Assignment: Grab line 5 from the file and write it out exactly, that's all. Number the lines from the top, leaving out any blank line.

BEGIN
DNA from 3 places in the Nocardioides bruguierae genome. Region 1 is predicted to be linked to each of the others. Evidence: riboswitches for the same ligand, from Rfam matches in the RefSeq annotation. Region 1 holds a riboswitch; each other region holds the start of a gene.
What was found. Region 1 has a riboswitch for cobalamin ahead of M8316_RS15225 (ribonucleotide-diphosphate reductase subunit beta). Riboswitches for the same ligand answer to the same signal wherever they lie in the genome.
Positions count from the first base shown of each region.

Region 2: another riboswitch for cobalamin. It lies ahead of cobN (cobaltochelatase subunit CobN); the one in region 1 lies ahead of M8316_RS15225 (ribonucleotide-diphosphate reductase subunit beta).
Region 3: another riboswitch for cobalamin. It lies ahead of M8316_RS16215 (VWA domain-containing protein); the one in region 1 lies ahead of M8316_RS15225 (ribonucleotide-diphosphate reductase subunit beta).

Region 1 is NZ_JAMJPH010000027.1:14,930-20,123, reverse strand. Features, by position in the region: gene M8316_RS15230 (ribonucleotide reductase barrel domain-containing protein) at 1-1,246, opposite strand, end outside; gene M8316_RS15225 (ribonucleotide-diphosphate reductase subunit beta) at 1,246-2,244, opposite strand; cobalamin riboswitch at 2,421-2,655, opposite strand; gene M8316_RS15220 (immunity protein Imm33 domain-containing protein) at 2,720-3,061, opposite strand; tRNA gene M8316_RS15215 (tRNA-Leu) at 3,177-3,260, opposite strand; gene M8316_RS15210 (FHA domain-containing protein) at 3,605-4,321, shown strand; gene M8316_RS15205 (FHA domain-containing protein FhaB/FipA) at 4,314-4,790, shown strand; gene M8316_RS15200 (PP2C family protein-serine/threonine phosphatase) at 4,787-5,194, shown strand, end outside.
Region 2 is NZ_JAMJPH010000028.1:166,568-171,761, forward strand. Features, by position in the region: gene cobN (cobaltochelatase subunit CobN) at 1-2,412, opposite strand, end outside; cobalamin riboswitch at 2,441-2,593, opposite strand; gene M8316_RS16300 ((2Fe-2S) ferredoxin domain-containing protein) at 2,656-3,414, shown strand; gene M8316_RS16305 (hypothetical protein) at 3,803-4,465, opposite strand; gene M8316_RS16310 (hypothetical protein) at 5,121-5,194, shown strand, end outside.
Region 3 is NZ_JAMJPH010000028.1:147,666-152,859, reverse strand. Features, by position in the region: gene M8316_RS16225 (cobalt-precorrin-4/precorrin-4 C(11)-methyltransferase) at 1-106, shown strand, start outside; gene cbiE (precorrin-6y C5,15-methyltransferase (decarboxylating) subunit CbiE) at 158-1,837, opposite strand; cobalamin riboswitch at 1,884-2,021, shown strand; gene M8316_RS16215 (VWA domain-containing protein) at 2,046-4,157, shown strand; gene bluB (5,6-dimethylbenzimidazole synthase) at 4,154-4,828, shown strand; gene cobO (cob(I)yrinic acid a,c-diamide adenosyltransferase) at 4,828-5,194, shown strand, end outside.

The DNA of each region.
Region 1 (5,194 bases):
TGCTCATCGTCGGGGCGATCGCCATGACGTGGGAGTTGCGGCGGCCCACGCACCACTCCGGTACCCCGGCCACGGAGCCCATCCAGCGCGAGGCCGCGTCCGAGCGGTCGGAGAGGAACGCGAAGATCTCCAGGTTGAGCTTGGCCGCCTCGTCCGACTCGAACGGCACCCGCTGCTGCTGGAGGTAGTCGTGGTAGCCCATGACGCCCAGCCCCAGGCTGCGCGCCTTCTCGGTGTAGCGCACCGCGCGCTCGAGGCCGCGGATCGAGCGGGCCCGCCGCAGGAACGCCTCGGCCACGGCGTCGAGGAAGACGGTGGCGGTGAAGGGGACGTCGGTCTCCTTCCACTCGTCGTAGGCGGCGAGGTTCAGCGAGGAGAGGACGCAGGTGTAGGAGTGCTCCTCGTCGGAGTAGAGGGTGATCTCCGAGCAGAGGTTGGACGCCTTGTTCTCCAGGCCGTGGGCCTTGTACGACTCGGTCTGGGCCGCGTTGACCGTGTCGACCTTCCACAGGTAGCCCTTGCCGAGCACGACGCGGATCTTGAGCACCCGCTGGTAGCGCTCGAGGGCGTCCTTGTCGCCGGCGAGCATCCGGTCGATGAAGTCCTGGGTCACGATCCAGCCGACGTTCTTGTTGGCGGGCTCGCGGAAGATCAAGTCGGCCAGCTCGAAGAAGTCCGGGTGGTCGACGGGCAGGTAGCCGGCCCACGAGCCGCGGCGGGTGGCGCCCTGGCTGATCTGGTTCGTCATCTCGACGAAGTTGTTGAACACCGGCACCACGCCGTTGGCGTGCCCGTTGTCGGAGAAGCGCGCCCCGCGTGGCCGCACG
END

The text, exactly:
Region 3: another riboswitch for cobalamin. It lies ahead of M8316_RS16215 (VWA domain-containing protein); the one in region 1 lies ahead of M8316_RS15225 (ribonucleotide-diphosphate reductase subunit beta).